Days later, the OCR released information about a $6.85 million settlement with Premera Blue Cross, the largest health plan in the Pacific Northwest. The settlement, the second largest to date, related to a 2015 cyber-attack which exposed the health information of more than 10 million individuals. To read the resolution agreement in full, click here.

In regard to these settlements, the OCR alleged that the following security rule violations had occurred:

1. Failure to conduct an adequate and thorough risk analysis;

2. Failure to implement sufficient mechanisms to record and examine system activities;

3. Failure to enter into business associate agreements with vendors with access to electronic protected health information;

4. Failure to implement reasonable security measures to reduce risks and vulnerabilities;

5. Failure to respond to and document a known security incident;

6. Failure to implement technical policies and procedures regarding access; and

7. Failure to implement procedures to regularly review system activity logs and reports.

Readers could use the above as a compliance checklist to make sure their own systems of records are being properly protected.

Consequences of HIPAA Rule Noncompliance.

The HIPAA Security Rule establishes a set of national standards for confidentiality, integrity, and availability of e-PHI. HHS is responsible for administering and enforcing these standards, along with enforcement of the HIPAA Privacy Rule. Therefore, the agency may conduct complaint investigations and compliance reviews. To learn more details about the HIPAA Security Rule, click here.

HHS looks for systems failures, prior breaches, missing risk analyses, or absence of or inadequate HIPAA policies. Without question, any compliance violations will result in an enforcement action. And as these three settlements have demonstrated, enforcement can be costly.

Don’t Wait Until It’s Too Late, Protect Yourself from HIPAA Security Rule Compliance Violations.

Businesses and organizations need to acknowledge the need to act and create a HIPAA security rule compliance plan. Locating existing security policies and the last completed risk analysis is an essential step in compliance. If it’s been over a year, perform or update risk analysis to identify risks or vulnerabilities on all systems that contain any e-PHI. Security rule compliance requires regular attention and detailed records. Take steps now to help protect e-PHI from data breaches, and avoid millions of dollars in settlements or fines.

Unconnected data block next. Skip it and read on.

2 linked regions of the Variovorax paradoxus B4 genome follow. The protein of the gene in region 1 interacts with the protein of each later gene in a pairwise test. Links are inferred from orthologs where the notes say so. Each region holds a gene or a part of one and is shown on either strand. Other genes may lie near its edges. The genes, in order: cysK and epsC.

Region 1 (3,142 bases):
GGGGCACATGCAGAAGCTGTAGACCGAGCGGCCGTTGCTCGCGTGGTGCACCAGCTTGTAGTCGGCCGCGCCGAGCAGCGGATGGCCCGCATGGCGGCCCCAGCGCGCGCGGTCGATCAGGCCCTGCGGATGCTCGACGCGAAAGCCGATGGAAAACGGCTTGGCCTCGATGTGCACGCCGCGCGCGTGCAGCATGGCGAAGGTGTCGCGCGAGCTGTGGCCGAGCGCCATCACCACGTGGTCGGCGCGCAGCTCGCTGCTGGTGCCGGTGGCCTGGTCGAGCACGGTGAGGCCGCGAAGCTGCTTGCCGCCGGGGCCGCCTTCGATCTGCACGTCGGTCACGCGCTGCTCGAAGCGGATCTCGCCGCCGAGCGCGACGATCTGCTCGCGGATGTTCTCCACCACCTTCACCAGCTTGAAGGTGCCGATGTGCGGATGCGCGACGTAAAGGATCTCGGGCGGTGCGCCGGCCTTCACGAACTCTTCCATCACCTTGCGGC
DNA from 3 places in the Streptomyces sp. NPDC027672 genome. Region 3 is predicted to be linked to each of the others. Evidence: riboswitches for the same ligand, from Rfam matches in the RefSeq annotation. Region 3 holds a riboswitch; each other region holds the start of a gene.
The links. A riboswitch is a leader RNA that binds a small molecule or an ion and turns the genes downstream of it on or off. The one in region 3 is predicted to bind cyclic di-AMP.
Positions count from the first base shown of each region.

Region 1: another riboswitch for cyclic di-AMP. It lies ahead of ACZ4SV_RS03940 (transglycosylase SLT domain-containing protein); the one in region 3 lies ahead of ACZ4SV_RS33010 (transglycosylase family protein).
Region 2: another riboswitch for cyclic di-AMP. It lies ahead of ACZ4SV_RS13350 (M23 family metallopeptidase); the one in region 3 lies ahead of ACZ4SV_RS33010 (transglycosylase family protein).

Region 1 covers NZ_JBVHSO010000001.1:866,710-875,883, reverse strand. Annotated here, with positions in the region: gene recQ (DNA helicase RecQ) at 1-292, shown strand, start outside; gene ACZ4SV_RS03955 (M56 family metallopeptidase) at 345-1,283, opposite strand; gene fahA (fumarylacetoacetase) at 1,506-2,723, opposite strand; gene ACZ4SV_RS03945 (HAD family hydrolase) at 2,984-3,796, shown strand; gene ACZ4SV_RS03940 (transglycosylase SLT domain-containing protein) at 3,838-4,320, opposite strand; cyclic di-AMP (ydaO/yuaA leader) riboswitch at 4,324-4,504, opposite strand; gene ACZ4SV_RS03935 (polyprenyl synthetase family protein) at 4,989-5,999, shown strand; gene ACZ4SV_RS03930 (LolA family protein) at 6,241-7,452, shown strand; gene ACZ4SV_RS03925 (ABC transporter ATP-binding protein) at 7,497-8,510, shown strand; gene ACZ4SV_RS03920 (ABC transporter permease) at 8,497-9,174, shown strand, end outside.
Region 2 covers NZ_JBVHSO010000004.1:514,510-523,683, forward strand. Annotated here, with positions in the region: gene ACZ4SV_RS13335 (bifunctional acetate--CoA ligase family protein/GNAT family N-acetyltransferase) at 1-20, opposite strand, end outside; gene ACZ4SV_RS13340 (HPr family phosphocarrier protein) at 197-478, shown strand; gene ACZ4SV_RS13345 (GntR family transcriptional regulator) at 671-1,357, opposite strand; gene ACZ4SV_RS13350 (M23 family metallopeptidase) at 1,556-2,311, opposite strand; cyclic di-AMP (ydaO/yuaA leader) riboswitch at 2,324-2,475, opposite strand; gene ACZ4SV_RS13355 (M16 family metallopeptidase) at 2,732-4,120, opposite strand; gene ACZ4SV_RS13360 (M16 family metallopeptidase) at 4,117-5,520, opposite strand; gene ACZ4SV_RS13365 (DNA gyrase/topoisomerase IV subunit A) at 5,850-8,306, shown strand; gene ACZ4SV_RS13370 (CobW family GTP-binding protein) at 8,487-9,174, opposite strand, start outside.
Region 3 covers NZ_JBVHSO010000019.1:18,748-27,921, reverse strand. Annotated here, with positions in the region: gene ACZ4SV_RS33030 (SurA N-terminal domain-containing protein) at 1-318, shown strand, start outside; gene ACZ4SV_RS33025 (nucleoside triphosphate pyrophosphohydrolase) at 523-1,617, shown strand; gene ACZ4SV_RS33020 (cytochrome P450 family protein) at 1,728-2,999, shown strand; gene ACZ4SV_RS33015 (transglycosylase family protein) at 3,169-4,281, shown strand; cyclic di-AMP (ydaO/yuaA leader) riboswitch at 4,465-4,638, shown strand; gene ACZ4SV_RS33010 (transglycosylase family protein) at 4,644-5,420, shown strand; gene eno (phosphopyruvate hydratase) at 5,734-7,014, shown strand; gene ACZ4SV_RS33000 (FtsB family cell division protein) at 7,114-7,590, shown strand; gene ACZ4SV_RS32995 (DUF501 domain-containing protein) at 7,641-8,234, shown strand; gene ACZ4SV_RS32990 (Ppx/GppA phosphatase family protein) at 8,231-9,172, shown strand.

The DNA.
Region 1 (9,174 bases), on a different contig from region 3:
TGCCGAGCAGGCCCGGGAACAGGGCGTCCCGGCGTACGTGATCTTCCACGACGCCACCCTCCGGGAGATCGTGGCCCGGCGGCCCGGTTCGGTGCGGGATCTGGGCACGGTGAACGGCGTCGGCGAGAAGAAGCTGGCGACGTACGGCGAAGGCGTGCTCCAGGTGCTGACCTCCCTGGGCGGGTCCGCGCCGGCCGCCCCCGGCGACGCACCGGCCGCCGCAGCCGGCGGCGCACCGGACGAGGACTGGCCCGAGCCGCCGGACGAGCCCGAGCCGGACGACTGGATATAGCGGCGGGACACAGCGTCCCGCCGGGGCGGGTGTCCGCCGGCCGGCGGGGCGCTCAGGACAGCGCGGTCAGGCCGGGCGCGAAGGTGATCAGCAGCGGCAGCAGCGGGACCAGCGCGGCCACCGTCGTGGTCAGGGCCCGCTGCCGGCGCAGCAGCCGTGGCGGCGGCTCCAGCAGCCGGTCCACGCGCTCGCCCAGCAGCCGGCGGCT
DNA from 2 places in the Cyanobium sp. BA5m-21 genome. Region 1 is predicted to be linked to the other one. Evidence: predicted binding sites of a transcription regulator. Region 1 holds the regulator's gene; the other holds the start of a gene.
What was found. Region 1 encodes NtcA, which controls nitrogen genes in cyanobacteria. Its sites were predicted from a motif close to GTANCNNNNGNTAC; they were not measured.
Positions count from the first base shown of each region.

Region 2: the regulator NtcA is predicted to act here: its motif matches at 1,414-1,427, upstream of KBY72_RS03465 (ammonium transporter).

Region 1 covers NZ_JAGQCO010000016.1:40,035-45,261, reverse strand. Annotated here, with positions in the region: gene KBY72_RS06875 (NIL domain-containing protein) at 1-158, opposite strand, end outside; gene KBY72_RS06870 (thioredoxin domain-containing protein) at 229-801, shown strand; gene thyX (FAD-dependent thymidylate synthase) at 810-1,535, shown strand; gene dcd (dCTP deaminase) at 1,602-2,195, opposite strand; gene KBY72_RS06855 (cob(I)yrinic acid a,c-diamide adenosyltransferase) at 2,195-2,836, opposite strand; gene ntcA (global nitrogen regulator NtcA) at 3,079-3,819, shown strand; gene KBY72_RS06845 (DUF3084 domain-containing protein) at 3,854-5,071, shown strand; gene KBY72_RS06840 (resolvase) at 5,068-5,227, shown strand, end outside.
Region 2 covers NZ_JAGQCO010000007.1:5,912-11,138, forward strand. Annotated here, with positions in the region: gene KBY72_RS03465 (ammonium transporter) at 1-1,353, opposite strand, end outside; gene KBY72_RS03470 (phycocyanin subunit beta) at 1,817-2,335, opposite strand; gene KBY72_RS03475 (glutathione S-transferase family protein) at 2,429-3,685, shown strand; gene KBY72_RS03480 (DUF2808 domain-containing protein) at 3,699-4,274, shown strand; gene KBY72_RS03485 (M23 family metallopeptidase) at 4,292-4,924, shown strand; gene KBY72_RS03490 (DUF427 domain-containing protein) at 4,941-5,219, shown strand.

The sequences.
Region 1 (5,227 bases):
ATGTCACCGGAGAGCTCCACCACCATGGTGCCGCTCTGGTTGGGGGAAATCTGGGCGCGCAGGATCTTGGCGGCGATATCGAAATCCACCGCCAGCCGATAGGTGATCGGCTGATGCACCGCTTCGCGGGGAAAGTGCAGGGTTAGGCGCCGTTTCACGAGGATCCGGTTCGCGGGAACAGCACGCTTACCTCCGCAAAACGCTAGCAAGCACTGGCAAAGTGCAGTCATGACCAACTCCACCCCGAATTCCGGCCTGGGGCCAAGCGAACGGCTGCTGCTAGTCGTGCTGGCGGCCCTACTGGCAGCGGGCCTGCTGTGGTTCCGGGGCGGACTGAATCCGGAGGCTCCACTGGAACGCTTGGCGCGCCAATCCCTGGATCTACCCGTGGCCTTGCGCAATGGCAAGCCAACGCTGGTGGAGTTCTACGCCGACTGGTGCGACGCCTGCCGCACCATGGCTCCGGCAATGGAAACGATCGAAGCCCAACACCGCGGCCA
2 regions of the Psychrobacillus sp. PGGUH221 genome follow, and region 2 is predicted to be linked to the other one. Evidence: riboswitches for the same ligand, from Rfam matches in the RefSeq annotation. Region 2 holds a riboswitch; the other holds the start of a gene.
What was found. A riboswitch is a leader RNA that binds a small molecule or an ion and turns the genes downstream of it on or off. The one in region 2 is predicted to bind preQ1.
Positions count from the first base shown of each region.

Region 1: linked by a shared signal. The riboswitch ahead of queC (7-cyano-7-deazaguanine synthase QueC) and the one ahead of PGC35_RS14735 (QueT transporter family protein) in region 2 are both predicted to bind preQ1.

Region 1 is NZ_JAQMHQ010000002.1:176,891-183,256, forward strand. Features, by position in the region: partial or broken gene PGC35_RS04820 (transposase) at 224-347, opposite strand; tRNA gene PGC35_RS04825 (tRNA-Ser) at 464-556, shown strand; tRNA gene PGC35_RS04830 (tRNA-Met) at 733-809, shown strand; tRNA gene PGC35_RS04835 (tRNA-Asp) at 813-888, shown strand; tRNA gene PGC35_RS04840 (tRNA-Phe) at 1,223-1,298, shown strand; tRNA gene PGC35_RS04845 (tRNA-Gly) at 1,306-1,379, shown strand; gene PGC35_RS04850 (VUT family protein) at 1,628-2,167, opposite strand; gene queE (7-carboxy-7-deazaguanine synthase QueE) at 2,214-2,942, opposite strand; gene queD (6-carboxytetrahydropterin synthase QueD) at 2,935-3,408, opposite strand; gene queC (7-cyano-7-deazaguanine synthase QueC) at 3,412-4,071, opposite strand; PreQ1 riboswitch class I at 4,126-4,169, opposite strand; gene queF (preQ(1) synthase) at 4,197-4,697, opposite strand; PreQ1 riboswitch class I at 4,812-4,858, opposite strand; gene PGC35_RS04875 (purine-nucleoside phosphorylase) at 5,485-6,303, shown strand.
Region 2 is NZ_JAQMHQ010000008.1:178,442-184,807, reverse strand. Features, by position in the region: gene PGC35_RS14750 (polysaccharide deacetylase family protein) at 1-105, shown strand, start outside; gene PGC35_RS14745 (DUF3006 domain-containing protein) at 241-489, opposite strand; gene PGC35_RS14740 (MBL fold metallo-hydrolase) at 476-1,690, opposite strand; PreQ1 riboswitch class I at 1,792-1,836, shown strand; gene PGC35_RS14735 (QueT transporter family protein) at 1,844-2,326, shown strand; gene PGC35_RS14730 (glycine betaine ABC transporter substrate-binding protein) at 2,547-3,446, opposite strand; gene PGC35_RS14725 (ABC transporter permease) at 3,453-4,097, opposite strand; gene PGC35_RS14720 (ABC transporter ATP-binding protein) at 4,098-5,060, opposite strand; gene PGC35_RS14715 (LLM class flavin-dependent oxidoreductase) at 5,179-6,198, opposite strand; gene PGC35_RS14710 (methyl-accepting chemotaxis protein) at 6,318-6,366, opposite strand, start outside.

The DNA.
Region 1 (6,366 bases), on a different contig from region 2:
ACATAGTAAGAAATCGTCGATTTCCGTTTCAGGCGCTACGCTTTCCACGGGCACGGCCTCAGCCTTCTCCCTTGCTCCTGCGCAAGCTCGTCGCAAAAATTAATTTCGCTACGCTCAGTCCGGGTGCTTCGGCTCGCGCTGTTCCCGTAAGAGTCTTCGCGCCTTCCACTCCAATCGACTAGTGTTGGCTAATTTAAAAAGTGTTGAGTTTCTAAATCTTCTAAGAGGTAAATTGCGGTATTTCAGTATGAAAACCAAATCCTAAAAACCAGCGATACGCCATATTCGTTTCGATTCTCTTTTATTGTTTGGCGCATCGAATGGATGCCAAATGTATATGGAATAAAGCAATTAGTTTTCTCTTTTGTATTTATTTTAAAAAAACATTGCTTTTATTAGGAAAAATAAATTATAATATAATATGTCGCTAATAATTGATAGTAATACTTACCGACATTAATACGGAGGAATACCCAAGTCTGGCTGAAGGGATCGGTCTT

Contact a Health Law Attorney Experienced in Defending HIPAA Complaints and Violations.

The Health Law Firm represent physicians, medical groups, nursing homes, home health agencies, pharmacies, hospitals, and other healthcare providers and institutions to investigate and defend alleged HIPAA complaints and violations and prepare Corrective Action Plans (CAPs). Our attorneys regularly defend OCR HIPAA audits, defend in HIPAA complaint investigations, assist in preparing a HIPAA Risk Analyses, defend in federal administrative actions and administrative hearing cases, and defend in civil or administrative litigation of HIPAA/breach of medical confidentiality law suits.

For more information about HIPAA violations, electronic health records or corrective action plans (CAPs) please visit our website at www.TheHealthLawFirm.com or call (407) 331-6620 or toll-free (888) 331-6620.

Sources:

Kraus, Anna and Carrier, Tara. “HHS Announces Multiple HIPAA Settlements Related to Data Breaches and the Right of Access Initiative.” Lexology. (October 6, 2020). Web.

Castricone, Dena. “The Crushing Cost Of HIPAA Security Rule Noncompliance.” Law360. (October 1, 2020). Web.

About the Author: George F. Indest III, J.D., M.P.A., LL.M., is Board Certified by The Florida Bar in Health Law. He is the President and Managing Partner of The Health Law Firm, which has a national practice. Its main office is in the Orlando, Florida, area. www.TheHealthLawFirm.com The Health Law Firm, 1101 Douglas Ave. Suite 1000, Altamonte Springs, FL 32714, Phone: (407) 331-6620 Toll-Free: (888) 331-6620.

The Health Law Firm” is a registered fictitious business name of and a registered service mark of The Health Law Firm, P.A., a Florida professional service corporation, since 1999.
Copyright © 2021 The Health Law

Colorado Board of Pharmacy Must Hand Over Patient Identifying Data to DEA

George Indest HeadshotBy George F. Indest III, J.D., M.P.A., LL.M., Board Certified by The Florida Bar in Health Law